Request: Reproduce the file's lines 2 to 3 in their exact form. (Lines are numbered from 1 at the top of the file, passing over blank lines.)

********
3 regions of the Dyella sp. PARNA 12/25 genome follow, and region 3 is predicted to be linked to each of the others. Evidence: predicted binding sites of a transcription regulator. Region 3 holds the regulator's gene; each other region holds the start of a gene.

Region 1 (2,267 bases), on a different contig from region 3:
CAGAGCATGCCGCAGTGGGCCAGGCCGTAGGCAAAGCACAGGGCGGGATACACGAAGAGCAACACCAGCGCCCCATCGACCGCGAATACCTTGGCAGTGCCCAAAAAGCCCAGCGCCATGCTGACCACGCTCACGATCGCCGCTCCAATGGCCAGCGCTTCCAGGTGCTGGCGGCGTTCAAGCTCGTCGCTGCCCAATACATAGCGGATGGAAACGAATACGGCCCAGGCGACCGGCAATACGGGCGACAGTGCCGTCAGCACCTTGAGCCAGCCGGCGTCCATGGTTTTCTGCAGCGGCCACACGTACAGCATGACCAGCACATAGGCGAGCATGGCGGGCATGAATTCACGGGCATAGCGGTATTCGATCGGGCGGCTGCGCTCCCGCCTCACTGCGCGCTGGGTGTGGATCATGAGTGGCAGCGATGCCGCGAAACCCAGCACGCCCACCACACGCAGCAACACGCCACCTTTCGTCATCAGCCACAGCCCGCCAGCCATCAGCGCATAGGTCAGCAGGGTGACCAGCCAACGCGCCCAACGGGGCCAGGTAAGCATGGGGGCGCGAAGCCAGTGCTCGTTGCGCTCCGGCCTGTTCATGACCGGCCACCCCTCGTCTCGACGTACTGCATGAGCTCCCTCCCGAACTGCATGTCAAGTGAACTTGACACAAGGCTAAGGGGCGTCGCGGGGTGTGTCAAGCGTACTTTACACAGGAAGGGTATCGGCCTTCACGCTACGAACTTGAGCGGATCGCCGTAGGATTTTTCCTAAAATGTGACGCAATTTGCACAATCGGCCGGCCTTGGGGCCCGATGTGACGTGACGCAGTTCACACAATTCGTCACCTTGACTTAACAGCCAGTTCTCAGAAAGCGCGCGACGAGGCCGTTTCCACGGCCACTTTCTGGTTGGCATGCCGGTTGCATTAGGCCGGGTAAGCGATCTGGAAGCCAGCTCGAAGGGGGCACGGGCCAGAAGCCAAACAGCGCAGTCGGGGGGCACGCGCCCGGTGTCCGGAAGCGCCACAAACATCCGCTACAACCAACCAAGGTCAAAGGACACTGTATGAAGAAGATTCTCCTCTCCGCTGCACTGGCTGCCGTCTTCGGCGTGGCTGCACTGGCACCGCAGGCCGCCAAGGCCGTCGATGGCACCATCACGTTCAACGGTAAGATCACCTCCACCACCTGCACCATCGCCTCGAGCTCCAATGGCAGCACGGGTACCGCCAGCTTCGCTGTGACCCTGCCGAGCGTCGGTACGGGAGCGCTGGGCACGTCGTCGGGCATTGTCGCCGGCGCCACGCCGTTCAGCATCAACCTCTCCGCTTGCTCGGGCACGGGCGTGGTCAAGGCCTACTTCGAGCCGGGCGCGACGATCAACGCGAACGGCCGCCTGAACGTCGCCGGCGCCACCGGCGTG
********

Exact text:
Region 1 (2,267 bases), on a different contig from region 3:
CAGAGCATGCCGCAGTGGGCCAGGCCGTAGGCAAAGCACAGGGCGGGATACACGAAGAGCAACACCAGCGCCCCATCGACCGCGAATACCTTGGCAGTGCCCAAAAAGCCCAGCGCCATGCTGACCACGCTCACGATCGCCGCTCCAATGGCCAGCGCTTCCAGGTGCTGGCGGCGTTCAAGCTCGTCGCTGCCCAATACATAGCGGATGGAAACGAATACGGCCCAGGCGACCGGCAATACGGGCGACAGTGCCGTCAGCACCTTGAGCCAGCCGGCGTCCATGGTTTTCTGCAGCGGCCACACGTACAGCATGACCAGCACATAGGCGAGCATGGCGGGCATGAATTCACGGGCATAGCGGTATTCGATCGGGCGGCTGCGCTCCCGCCTCACTGCGCGCTGGGTGTGGATCATGAGTGGCAGCGATGCCGCGAAACCCAGCACGCCCACCACACGCAGCAACACGCCACCTTTCGTCATCAGCCACAGCCCGCCAGCCATCAGCGCATAGGTCAGCAGGGTGACCAGCCAACGCGCCCAACGGGGCCAGGTAAGCATGGGGGCGCGAAGCCAGTGCTCGTTGCGCTCCGGCCTGTTCATGACCGGCCACCCCTCGTCTCGACGTACTGCATGAGCTCCCTCCCGAACTGCATGTCAAGTGAACTTGACACAAGGCTAAGGGGCGTCGCGGGGTGTGTCAAGCGTACTTTACACAGGAAGGGTATCGGCCTTCACGCTACGAACTTGAGCGGATCGCCGTAGGATTTTTCCTAAAATGTGACGCAATTTGCACAATCGGCCGGCCTTGGGGCCCGATGTGACGTGACGCAGTTCACACAATTCGTCACCTTGACTTAACAGCCAGTTCTCAGAAAGCGCGCGACGAGGCCGTTTCCACGGCCACTTTCTGGTTGGCATGCCGGTTGCATTAGGCCGGGTAAGCGATCTGGAAGCCAGCTCGAAGGGGGCACGGGCCAGAAGCCAAACAGCGCAGTCGGGGGGCACGCGCCCGGTGTCCGGAAGCGCCACAAACATCCGCTACAACCAACCAAGGTCAAAGGACACTGTATGAAGAAGATTCTCCTCTCCGCTGCACTGGCTGCCGTCTTCGGCGTGGCTGCACTGGCACCGCAGGCCGCCAAGGCCGTCGATGGCACCATCACGTTCAACGGTAAGATCACCTCCACCACCTGCACCATCGCCTCGAGCTCCAATGGCAGCACGGGTACCGCCAGCTTCGCTGTGACCCTGCCGAGCGTCGGTACGGGAGCGCTGGGCACGTCGTCGGGCATTGTCGCCGGCGCCACGCCGTTCAGCATCAACCTCTCCGCTTGCTCGGGCACGGGCGTGGTCAAGGCCTACTTCGAGCCGGGCGCGACGATCAACGCGAACGGCCGCCTGAACGTCGCCGGCGCCACCGGCGTG